By Mary Zachmeyer
One windless day, about 1949, the July sun feels unusually hot. When grandmother tells me I need to buy bread, I wish I did not have to go on the four-mile walk. But these are the days when a child doesn’t even think to complain. Sack in hand, 15 cents in my pocket, I head for Sweetheart Bakery in downtown Burlington. My grandparents live on very little money. This is one of grandmother’s favorite ways to save: Day-old bread.
I clip-clop through the s-shaped alley, over to Central Avenue hill, one of those hills that everyone avoids in winter. As I pass the neighbor’s apple trees, I so want to pick one.
The sun beats down. I use the sack for a fan as I climb the north side of the hill. Beautiful houses line the west side of the street. My favorite has too many windows to count. At age 8, I am sure a princess lives there. On my tiptoes, I can only see the upper part of the mansion, but that is enough to spark my imagination.
I hurry along to the bread store. “No time for dreaming now,” I sigh. Going down the hill on the south side is like a rolling snowball: I walk funny, sort of flat-footed, so I won’t end up tumbling all the way down.
Past the old mechanics shop, Van’s Lunch Box (hamburger specials), Murray Iron Works and the Bright Spot (my uncle’s first restaurant) and I am two blocks from the bakery. The smell of baking bread lures me on like the Pied Piper. Down to the corner and I waltz into the bakery.
Inside, the shelves overflow with sweets and breads. I drool over a few, then buy the three small loaves of white bread grandmother wants, and out I skip.
The sun feels like Grand Aunt Clara’s oil heater by the time I reach Central Avenue hill again. No breeze. Halfway up the hill, I turn around to walk backwards a few steps to give the soreness in my legs a rest.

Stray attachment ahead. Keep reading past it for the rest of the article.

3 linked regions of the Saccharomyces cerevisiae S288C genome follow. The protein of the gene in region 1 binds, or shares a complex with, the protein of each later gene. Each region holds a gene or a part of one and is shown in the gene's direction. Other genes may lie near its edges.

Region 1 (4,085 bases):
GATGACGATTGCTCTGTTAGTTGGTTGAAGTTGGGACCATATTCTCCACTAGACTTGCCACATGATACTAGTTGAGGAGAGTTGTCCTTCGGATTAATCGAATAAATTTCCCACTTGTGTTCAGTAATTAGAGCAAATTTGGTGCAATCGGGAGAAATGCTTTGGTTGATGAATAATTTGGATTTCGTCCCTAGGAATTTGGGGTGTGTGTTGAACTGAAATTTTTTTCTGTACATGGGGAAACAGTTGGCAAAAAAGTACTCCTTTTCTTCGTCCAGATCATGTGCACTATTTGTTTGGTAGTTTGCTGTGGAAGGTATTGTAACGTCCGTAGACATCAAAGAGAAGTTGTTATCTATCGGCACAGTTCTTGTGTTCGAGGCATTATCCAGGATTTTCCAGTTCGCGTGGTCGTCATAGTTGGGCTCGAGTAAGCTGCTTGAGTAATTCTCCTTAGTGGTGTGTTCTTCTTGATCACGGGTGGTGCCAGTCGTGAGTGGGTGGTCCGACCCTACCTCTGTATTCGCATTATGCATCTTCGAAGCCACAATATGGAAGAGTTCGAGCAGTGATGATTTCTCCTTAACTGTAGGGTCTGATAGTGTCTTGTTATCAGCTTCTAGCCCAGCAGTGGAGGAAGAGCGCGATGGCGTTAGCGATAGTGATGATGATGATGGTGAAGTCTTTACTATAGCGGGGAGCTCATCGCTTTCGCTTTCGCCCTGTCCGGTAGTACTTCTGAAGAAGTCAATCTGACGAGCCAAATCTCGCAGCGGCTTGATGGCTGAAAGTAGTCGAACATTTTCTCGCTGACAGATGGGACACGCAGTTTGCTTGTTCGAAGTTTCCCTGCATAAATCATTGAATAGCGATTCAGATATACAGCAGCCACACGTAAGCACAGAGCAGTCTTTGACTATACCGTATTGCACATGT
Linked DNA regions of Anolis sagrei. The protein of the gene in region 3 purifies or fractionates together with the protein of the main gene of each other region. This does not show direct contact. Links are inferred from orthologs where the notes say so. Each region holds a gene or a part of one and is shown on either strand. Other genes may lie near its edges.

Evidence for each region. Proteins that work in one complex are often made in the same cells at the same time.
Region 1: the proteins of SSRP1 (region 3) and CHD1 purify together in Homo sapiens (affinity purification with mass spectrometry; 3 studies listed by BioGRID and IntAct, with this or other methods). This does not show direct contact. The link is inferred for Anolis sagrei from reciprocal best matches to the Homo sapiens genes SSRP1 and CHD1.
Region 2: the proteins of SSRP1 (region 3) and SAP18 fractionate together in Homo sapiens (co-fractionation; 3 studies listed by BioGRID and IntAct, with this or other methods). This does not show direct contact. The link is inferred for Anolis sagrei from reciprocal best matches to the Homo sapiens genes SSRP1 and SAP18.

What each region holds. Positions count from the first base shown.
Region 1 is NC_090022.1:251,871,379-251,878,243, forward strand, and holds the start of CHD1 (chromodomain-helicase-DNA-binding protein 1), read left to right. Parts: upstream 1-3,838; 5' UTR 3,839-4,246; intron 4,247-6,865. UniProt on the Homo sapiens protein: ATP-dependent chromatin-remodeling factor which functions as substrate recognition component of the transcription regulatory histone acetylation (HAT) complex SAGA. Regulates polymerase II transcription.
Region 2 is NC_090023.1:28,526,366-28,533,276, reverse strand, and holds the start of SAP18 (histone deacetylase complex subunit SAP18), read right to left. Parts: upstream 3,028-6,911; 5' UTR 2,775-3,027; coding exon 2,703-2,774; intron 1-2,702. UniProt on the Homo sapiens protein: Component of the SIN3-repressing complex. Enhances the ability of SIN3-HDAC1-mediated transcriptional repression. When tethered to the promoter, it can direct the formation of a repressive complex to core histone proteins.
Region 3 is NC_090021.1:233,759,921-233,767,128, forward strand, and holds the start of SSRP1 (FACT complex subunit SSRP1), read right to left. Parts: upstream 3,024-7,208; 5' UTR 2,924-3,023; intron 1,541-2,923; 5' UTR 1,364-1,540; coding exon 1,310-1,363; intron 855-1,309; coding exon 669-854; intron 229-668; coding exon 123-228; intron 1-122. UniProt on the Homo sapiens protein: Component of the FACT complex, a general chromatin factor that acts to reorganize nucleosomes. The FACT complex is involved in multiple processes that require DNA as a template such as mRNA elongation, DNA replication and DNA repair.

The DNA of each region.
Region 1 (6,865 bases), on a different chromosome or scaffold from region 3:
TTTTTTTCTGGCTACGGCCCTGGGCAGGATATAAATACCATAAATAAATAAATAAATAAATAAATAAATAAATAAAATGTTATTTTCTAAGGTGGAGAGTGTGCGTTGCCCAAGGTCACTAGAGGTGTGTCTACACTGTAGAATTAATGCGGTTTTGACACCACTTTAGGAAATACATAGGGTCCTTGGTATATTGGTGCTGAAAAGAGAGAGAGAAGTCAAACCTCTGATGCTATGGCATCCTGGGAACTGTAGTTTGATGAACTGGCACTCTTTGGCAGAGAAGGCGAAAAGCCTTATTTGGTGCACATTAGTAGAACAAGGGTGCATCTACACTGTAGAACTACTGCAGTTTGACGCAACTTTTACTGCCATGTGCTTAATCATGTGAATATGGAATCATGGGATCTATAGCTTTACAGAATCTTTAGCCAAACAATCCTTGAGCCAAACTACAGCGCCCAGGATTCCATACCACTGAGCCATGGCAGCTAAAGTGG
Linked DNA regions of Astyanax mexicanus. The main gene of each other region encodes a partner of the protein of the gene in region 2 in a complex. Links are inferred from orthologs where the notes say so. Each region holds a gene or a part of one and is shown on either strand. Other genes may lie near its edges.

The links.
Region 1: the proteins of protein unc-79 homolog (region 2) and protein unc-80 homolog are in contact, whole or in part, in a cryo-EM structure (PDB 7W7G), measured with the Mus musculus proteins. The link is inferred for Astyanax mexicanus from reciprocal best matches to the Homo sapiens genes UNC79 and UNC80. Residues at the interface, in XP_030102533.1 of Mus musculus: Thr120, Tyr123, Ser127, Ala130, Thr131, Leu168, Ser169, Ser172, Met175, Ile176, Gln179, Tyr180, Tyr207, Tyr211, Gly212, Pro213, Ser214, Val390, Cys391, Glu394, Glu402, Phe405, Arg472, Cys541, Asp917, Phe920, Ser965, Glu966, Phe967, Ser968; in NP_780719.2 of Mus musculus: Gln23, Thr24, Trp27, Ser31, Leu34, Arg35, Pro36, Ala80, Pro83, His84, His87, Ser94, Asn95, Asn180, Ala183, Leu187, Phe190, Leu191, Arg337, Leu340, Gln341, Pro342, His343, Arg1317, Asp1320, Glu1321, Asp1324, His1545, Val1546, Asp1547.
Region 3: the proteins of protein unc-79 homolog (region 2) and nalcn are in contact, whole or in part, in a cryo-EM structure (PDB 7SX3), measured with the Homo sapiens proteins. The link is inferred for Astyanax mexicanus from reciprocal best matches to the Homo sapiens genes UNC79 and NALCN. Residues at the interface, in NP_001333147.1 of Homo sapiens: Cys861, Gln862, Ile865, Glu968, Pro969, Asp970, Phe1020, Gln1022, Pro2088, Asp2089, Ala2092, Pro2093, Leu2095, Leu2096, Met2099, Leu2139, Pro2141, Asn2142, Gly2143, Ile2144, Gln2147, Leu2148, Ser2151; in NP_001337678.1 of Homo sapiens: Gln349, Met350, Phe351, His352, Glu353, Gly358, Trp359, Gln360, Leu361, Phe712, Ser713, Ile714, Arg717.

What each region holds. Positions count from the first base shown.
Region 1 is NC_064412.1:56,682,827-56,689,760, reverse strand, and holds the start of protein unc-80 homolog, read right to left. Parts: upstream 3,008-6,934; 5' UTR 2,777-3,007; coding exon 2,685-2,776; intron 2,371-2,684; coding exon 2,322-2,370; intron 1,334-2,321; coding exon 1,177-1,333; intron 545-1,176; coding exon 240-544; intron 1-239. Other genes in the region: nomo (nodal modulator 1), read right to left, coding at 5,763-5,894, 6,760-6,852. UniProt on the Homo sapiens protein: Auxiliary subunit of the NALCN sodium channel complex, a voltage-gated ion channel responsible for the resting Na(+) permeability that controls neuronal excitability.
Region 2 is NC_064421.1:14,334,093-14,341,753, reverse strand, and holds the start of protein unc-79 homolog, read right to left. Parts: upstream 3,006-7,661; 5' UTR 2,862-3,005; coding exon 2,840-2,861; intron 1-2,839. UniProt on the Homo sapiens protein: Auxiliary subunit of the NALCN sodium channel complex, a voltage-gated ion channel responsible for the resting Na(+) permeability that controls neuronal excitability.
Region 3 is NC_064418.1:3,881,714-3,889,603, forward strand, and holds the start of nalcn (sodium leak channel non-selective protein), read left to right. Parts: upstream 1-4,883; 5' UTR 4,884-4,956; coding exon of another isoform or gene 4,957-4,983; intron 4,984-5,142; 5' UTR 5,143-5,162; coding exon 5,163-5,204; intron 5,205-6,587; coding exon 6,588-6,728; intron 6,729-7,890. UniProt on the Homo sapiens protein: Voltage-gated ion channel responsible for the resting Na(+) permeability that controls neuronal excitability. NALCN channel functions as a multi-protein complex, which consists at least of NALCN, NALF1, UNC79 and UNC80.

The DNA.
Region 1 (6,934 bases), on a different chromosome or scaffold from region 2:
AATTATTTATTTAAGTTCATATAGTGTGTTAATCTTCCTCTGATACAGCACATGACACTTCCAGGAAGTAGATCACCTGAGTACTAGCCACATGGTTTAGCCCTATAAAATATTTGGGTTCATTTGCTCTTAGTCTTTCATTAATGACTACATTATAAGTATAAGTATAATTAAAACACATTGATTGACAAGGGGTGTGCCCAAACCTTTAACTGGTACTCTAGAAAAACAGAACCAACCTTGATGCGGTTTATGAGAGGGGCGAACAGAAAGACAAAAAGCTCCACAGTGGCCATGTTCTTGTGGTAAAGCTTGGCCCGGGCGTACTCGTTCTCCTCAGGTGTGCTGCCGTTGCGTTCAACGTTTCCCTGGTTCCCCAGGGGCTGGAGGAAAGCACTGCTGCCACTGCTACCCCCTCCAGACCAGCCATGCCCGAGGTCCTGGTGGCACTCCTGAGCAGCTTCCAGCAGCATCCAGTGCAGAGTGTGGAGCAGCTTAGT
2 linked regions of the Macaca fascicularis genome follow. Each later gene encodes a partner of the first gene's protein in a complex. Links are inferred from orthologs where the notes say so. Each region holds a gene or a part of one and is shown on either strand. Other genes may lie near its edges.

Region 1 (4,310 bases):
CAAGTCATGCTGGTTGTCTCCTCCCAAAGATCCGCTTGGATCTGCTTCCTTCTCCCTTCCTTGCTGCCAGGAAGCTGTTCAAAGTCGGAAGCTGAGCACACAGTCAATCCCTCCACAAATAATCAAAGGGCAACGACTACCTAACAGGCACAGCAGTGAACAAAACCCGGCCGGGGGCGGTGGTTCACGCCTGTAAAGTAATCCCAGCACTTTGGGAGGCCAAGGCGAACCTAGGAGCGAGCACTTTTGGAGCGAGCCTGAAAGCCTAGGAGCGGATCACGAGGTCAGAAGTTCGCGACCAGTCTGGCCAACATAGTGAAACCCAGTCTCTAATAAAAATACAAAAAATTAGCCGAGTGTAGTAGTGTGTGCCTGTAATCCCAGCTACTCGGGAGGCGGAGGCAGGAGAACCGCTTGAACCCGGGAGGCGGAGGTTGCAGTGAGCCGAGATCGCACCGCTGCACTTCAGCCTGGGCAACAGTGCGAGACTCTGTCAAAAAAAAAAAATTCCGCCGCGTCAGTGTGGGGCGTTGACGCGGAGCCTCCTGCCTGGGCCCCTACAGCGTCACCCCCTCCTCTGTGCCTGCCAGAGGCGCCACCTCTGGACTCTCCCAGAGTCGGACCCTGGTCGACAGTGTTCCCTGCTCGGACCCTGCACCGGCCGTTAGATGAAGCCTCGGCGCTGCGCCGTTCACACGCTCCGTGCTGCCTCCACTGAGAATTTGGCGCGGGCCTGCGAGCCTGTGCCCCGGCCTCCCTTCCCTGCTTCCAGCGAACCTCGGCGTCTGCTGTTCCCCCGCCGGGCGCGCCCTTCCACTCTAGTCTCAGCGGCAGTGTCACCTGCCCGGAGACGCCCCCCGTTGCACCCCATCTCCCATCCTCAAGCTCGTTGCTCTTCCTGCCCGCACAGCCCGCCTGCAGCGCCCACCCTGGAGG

At the top of the hill, I decide to sit for a moment on the stonewall in the shade of an Elm. My favorite mansion and its long protective wall catch my eye. I gaze. I can’t imagine anyone having such a house. Suddenly, I see an opening in the bushes. I am neither an adventurous nor disobedient child, but this one time, I cannot resist investigating. I look up and down the street. No one in sight. I dart across the street and slither into the opening.
The architecture of the old brick mansion is beyond words to my young eyes. The wall lining the street cries out: “Stay Away!” But there I am, INSIDE. My young mind and love of fairy tales take over.
I can see everything now and it seems more foreboding and more mysterious than ever. No life...no automobile...nothing but a hundred rose bushes, trees and a path around the left side.
I run like a fawn down the path hoping no one will see me. Soon I am in a garden of peonies in wine, white and pink. Painted daisies seem to smile and orange lilies surround me as if I were inside a rainbow.
I amble on until trellises of red, yellow and white velvety roses cover me like one of grandmother’s quilts. Their fragrance entrances. Imagining myself in a lace-covered satin gown,
I tiptoe to the gazebo and await my prince. I cradle a rose still on the vine and inhale its beauty. Then another rose and another. I curtsy and spread my imaginary full skirt, and sit in the gazebo for a moment of eternity.
Out of nowhere, a horn honks, bringing me back to reality. As I force one foot in front of the other, I look back at my secret garden. I blow a kiss and duck into the opening. I never returned and never told anyone about my secret garden.
The 1940’s were the days of dresses and home-perms, bus tokens and hat shops. An 8-year-old would not wander off from her duties. I believe it was a gift for a bashful, little girl who needed a beautiful dream. Grandmother gave me a garden of dreams, thanks to her frugality and all that she was.
Until next time, tell a child your favorite childhood memory.
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